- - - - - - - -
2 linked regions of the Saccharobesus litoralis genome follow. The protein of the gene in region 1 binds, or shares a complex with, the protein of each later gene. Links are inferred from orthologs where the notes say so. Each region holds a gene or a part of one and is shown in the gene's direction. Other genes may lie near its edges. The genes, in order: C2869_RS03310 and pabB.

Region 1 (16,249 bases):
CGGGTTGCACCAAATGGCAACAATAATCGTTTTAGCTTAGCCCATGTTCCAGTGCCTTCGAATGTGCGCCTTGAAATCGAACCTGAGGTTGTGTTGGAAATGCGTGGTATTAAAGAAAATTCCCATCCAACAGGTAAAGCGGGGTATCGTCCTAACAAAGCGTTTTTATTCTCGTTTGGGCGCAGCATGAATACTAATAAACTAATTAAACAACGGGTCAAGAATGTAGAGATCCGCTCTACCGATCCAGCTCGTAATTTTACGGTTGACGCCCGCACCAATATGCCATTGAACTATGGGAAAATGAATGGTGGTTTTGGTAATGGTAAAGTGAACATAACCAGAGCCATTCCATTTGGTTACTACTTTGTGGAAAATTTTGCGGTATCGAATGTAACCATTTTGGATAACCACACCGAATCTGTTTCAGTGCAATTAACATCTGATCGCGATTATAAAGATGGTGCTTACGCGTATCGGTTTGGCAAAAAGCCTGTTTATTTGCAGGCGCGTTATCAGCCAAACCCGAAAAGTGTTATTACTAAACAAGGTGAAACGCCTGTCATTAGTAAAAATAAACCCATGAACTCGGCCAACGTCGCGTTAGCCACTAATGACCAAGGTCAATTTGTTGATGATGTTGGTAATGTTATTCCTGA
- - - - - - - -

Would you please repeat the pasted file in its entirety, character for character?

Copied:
2 linked regions of the Saccharobesus litoralis genome follow. The protein of the gene in region 1 binds, or shares a complex with, the protein of each later gene. Links are inferred from orthologs where the notes say so. Each region holds a gene or a part of one and is shown in the gene's direction. Other genes may lie near its edges. The genes, in order: C2869_RS03310 and pabB.

Region 1 (16,249 bases):
CGGGTTGCACCAAATGGCAACAATAATCGTTTTAGCTTAGCCCATGTTCCAGTGCCTTCGAATGTGCGCCTTGAAATCGAACCTGAGGTTGTGTTGGAAATGCGTGGTATTAAAGAAAATTCCCATCCAACAGGTAAAGCGGGGTATCGTCCTAACAAAGCGTTTTTATTCTCGTTTGGGCGCAGCATGAATACTAATAAACTAATTAAACAACGGGTCAAGAATGTAGAGATCCGCTCTACCGATCCAGCTCGTAATTTTACGGTTGACGCCCGCACCAATATGCCATTGAACTATGGGAAAATGAATGGTGGTTTTGGTAATGGTAAAGTGAACATAACCAGAGCCATTCCATTTGGTTACTACTTTGTGGAAAATTTTGCGGTATCGAATGTAACCATTTTGGATAACCACACCGAATCTGTTTCAGTGCAATTAACATCTGATCGCGATTATAAAGATGGTGCTTACGCGTATCGGTTTGGCAAAAAGCCTGTTTATTTGCAGGCGCGTTATCAGCCAAACCCGAAAAGTGTTATTACTAAACAAGGTGAAACGCCTGTCATTAGTAAAAATAAACCCATGAACTCGGCCAACGTCGCGTTAGCCACTAATGACCAAGGTCAATTTGTTGATGATGTTGGTAATGTTATTCCTGA